In the 90s, Harry Wijnvoord sold refrigerators and garden furniture on television. Now he wants to give them something else: a hit that puts the wanderlust feeling in pandemic times into words.
Send – Harry Wijnvoord has a voice that can wrap you up like a warm blanket and take you back to the ’90s.
When the Dutchman speaks, with his own twist of tongue, you suddenly have everything in mind: himself in a suit, his sidekick Walter Freiwald, this flashing fairground backdrop and an audience who shouted “Less!”, “More!” or “50!” yells. “The price is hot”, an RTL show where you had to guess the price of products, was Wijnvoord’s big thing. From 1989 to 1997.
Some 25 years later, Wijnvoord has now decided to use his voice for something else. He sings – one may be amazed – a hit. “I’m not a guy who sits still,” says Wijnvoord, who now lives in Münsterland, the German Press Agency. “I’m not aiming for a pop star career anymore,” he assures at the same time. “But I have a voice and I can make it heard.”
In recent years, more and more show and pop personnel have been drawn to the Schlager stage. The genre, which was once somewhat ridiculed, has been considered dusted, presentable and also quite crisis-proof since the immense success of Helene Fischer (37). However, it may come as a bit of a surprise that a 72-year-old game show veteran of all people feels called to get involved again.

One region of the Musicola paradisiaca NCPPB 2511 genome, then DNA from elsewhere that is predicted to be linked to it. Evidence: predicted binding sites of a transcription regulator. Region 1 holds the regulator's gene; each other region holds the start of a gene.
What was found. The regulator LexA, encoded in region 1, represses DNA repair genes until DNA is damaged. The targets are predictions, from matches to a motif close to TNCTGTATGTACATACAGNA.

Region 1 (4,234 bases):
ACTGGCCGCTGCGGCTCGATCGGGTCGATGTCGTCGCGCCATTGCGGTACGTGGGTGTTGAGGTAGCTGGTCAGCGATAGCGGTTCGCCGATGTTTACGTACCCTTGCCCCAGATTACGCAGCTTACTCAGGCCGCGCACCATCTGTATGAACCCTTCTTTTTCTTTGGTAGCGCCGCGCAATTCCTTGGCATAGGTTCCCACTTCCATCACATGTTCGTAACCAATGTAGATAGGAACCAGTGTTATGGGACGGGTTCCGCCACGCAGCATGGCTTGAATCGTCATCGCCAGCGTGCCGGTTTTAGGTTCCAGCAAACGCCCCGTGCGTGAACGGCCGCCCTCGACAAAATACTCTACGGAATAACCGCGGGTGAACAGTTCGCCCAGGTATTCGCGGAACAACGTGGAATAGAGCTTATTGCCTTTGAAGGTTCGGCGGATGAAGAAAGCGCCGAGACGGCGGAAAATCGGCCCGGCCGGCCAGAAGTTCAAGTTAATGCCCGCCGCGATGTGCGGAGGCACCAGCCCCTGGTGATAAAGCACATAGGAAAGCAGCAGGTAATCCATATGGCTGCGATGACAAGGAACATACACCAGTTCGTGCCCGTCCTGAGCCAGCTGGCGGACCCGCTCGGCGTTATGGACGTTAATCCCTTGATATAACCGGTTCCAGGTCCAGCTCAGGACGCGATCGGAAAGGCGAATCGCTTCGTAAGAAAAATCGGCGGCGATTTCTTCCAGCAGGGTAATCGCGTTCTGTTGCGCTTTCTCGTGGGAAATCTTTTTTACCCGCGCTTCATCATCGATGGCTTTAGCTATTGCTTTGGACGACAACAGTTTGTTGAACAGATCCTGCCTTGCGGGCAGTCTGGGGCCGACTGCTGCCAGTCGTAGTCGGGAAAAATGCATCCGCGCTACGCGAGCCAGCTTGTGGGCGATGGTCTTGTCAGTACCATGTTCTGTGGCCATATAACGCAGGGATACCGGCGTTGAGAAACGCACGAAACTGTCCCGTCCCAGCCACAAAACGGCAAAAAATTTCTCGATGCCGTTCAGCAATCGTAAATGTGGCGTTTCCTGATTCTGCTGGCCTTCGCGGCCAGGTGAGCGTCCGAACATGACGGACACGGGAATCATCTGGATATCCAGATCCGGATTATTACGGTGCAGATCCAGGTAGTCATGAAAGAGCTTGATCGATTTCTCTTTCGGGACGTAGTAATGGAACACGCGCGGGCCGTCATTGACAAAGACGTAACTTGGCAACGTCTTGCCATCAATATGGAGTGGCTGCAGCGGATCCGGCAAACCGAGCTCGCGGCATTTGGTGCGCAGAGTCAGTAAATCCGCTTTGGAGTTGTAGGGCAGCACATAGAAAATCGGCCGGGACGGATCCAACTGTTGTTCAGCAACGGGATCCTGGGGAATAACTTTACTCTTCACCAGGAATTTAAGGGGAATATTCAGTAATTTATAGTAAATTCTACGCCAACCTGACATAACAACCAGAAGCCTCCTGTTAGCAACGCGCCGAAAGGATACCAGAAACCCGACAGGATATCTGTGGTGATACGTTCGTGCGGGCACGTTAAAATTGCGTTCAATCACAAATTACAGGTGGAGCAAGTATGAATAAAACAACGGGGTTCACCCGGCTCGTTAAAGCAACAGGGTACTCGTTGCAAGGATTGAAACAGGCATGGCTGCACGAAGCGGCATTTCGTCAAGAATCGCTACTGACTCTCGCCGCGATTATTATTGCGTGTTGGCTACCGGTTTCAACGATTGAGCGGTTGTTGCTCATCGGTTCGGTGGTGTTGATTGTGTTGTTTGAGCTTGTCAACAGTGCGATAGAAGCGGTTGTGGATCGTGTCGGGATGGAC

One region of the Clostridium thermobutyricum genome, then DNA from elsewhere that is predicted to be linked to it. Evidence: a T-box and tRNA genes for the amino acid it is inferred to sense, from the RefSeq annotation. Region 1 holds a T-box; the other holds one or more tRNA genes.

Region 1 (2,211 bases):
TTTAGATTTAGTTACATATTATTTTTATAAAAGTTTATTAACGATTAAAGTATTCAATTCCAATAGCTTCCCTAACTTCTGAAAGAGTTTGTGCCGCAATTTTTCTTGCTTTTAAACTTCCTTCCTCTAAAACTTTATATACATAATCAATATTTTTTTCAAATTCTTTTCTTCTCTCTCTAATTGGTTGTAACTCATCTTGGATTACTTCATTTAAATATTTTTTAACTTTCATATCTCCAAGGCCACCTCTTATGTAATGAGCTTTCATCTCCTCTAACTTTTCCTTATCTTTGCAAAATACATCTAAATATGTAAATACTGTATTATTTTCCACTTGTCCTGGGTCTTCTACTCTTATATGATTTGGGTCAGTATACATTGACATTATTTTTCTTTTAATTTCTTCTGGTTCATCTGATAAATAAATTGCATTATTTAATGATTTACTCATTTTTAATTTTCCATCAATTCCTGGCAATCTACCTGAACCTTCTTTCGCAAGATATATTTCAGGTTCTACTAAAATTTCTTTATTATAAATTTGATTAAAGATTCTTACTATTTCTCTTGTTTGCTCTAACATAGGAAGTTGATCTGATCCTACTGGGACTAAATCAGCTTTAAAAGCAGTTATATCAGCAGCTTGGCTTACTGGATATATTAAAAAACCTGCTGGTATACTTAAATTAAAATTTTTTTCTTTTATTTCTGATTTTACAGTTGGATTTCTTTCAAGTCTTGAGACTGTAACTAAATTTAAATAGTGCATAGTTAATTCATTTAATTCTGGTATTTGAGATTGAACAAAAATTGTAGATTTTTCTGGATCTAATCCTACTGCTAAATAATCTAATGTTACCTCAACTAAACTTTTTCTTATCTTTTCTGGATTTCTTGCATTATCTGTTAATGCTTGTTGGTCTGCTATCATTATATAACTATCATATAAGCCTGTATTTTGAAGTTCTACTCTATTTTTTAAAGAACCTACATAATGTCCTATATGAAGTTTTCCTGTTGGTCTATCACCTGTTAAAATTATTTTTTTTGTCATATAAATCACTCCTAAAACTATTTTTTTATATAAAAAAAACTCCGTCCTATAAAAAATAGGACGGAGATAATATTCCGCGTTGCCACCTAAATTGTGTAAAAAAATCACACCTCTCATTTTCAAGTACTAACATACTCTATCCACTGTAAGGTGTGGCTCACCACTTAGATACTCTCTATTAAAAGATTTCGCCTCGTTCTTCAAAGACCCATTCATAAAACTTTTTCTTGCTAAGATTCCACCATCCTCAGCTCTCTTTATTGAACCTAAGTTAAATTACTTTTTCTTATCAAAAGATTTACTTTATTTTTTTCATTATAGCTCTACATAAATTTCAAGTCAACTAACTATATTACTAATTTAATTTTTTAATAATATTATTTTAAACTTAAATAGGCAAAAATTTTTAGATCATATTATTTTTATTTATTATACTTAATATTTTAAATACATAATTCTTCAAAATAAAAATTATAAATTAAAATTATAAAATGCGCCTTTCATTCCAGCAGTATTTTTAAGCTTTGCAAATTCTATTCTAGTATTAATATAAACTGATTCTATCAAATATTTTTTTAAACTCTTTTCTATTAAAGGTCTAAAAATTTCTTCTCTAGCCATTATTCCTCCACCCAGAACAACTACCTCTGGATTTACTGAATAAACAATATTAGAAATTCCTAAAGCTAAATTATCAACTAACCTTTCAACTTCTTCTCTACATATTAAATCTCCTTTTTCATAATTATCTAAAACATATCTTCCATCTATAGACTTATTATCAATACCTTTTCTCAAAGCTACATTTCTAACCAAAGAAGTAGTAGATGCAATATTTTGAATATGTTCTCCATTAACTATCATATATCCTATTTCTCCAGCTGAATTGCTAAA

A feeling of wanderlust
Wijnvoord justifies it quite differently. On the one hand there is Corona. He was recently in Fuerteventura, he says, he just “had to get out”. His song, which is called “Wind in the Face” and is scheduled to be released on January 25, is also about this feeling of wanderlust boosted by the pandemic – which has always been a basic motif of languid hit songs. Wijnvoord text in it: “I finally want to get out again. Wants to see the beauty of foreign lands. And with people I like, I dance into the new day.” Musically, you can place it somewhere between Howard Carpendale and the Amigos.
He and his wife – who have a women’s boutique in Lüdinghausen – are passionate travelers, says Wijnvoord. And as far as singing goes: He’s not shy at all. “Get in the studio and sing” was his motto. “I’ve never been a shit.” In the past, he often sang Irish and English folk music. And: “I can do six chords on the guitar.”
In view of this, anyone who takes a closer look at Wijnvoord’s oeuvre will also notice that “Wind in the Face” is by no means his first foray into music. There are isolated recordings and even a whole album from 1996. Back then, too, it was about wanderlust in a way, because the title was “Olé Mallorca, we are coming”. Lyrically, however, Wijnvoord was much more offensive than today. One song was entitled “Women’s choice in Arenal”, another “Yes, grandma wants to go to Palma”. It was the 90s.
“That was basically my last work,” says Wijnvoord. It cannot be assumed that “Wind in the Face”, which the Cologne music producer Jürgen Triebel wrote for him, will be his last hit. “There will be more to come,” says Wijnvoord. And in your mind you can hear people yelling “Less!”, “More!” and “50!” uninhibitedly. dpa